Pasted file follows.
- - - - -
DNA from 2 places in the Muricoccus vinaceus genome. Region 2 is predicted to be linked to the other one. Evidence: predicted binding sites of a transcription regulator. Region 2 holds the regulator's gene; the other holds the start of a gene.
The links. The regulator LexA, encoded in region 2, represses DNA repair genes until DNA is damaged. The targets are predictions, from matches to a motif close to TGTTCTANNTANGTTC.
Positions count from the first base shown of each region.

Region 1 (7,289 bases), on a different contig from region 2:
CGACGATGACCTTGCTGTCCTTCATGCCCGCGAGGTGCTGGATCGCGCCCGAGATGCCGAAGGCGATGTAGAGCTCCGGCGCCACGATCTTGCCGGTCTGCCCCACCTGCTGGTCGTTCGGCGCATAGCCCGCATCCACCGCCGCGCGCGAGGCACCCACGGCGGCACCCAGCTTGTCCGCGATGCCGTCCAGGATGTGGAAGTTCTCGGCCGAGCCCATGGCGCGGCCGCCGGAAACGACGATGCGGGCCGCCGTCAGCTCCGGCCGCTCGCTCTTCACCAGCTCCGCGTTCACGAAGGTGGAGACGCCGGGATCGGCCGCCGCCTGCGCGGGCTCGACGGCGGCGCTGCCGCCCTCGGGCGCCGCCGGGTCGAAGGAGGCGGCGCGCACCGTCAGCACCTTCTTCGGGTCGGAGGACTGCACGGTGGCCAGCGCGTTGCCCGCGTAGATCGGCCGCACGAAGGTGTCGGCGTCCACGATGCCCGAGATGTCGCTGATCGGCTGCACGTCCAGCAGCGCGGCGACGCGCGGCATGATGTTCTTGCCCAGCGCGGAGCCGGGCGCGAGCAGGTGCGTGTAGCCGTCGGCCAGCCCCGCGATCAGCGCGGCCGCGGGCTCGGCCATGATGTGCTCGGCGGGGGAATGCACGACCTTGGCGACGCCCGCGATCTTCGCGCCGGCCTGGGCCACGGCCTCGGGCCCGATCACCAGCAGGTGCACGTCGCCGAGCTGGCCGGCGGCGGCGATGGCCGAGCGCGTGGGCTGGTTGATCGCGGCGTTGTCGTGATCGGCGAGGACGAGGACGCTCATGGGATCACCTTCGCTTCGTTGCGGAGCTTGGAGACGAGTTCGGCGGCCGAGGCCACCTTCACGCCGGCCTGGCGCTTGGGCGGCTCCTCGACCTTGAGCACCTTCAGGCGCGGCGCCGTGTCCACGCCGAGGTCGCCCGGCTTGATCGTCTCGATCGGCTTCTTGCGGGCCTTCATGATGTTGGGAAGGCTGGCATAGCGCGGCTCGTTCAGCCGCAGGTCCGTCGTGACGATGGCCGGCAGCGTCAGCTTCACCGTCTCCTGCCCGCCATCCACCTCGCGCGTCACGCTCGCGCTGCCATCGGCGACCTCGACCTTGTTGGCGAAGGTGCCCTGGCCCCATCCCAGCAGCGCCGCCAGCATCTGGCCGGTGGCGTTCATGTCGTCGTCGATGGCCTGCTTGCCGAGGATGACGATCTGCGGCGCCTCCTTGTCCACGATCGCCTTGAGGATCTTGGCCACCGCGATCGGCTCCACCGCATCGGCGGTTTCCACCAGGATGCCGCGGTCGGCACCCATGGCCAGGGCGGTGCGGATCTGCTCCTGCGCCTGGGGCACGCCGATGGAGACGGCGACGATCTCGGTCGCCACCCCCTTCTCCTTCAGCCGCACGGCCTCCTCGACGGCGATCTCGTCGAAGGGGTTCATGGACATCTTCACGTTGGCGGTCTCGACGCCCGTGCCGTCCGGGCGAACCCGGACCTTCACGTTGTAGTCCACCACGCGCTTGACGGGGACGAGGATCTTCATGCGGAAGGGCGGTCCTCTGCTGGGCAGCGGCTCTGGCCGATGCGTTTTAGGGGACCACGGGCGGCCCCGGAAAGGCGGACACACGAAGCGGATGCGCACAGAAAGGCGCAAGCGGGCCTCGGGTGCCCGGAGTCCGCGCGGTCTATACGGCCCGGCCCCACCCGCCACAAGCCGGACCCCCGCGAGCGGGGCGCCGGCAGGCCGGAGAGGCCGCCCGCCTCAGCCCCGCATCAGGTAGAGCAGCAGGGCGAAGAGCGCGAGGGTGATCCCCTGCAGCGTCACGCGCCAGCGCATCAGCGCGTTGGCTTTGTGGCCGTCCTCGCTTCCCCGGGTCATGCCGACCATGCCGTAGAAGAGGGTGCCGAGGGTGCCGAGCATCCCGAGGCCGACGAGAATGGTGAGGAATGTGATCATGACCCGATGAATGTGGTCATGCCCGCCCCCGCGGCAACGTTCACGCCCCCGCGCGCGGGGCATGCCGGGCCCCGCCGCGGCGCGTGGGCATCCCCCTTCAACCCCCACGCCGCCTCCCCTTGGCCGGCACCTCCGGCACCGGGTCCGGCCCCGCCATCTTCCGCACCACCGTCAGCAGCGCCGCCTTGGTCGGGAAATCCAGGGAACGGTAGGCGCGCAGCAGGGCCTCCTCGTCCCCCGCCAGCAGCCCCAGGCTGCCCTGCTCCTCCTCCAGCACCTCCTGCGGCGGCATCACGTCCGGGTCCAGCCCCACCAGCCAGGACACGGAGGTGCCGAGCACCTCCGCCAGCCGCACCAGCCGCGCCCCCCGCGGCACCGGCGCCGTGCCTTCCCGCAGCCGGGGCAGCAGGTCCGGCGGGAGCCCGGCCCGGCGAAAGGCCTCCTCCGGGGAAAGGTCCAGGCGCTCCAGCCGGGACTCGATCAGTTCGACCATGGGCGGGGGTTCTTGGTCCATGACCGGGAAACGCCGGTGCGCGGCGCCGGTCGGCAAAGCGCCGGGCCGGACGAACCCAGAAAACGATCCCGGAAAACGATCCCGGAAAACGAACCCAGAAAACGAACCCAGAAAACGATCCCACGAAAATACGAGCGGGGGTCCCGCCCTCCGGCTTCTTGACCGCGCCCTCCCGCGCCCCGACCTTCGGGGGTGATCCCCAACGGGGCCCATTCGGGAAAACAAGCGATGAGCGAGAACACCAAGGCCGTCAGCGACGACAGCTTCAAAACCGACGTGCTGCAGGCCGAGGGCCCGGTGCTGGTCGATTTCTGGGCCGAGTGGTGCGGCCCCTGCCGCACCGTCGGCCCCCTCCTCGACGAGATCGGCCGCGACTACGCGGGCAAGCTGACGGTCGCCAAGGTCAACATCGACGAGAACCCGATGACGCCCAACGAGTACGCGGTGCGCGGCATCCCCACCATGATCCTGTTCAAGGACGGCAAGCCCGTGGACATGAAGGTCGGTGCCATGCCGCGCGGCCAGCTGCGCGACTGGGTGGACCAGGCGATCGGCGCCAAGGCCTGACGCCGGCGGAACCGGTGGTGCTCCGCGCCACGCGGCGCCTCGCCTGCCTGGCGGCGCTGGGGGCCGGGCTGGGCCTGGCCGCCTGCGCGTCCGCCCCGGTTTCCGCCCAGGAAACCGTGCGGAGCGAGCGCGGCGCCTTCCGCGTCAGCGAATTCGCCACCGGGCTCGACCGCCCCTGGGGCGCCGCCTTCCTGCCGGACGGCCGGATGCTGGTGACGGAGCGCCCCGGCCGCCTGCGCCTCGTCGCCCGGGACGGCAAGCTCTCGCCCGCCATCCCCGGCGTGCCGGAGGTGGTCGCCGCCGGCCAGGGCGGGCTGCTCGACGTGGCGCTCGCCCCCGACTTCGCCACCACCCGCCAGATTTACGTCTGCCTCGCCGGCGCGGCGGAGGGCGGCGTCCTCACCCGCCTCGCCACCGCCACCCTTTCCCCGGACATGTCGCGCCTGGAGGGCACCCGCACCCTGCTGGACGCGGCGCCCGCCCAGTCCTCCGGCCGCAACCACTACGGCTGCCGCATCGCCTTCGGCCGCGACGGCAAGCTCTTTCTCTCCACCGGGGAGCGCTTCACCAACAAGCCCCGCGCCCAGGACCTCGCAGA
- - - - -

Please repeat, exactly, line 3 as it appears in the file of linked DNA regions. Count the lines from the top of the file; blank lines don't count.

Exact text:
Positions count from the first base shown of each region.